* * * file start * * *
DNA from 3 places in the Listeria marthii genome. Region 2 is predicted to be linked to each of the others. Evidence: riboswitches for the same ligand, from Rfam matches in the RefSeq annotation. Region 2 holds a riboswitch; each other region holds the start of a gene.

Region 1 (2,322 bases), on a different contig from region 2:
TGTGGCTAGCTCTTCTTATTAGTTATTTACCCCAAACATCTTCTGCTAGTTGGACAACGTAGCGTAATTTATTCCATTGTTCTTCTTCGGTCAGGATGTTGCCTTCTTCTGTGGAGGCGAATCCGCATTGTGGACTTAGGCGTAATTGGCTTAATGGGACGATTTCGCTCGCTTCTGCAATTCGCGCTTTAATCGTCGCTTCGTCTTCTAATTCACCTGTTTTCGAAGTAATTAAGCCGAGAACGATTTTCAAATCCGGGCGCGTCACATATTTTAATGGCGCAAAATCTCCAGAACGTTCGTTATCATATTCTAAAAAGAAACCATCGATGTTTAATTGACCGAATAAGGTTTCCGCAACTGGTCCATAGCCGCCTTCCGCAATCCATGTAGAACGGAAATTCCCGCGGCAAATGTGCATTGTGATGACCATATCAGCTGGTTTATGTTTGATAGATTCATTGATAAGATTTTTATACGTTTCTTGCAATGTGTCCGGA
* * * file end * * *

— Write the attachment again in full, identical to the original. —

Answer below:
DNA from 3 places in the Listeria marthii genome. Region 2 is predicted to be linked to each of the others. Evidence: riboswitches for the same ligand, from Rfam matches in the RefSeq annotation. Region 2 holds a riboswitch; each other region holds the start of a gene.

Region 1 (2,322 bases), on a different contig from region 2:
TGTGGCTAGCTCTTCTTATTAGTTATTTACCCCAAACATCTTCTGCTAGTTGGACAACGTAGCGTAATTTATTCCATTGTTCTTCTTCGGTCAGGATGTTGCCTTCTTCTGTGGAGGCGAATCCGCATTGTGGACTTAGGCGTAATTGGCTTAATGGGACGATTTCGCTCGCTTCTGCAATTCGCGCTTTAATCGTCGCTTCGTCTTCTAATTCACCTGTTTTCGAAGTAATTAAGCCGAGAACGATTTTCAAATCCGGGCGCGTCACATATTTTAATGGCGCAAAATCTCCAGAACGTTCGTTATCATATTCTAAAAAGAAACCATCGATGTTTAATTGACCGAATAAGGTTTCCGCAACTGGTCCATAGCCGCCTTCCGCAATCCATGTAGAACGGAAATTCCCGCGGCAAATGTGCATTGTGATGACCATATCAGCTGGTTTATGTTTGATAGATTCATTGATAAGATTTTTATACGTTTCTTGCAATGTGTCCGGA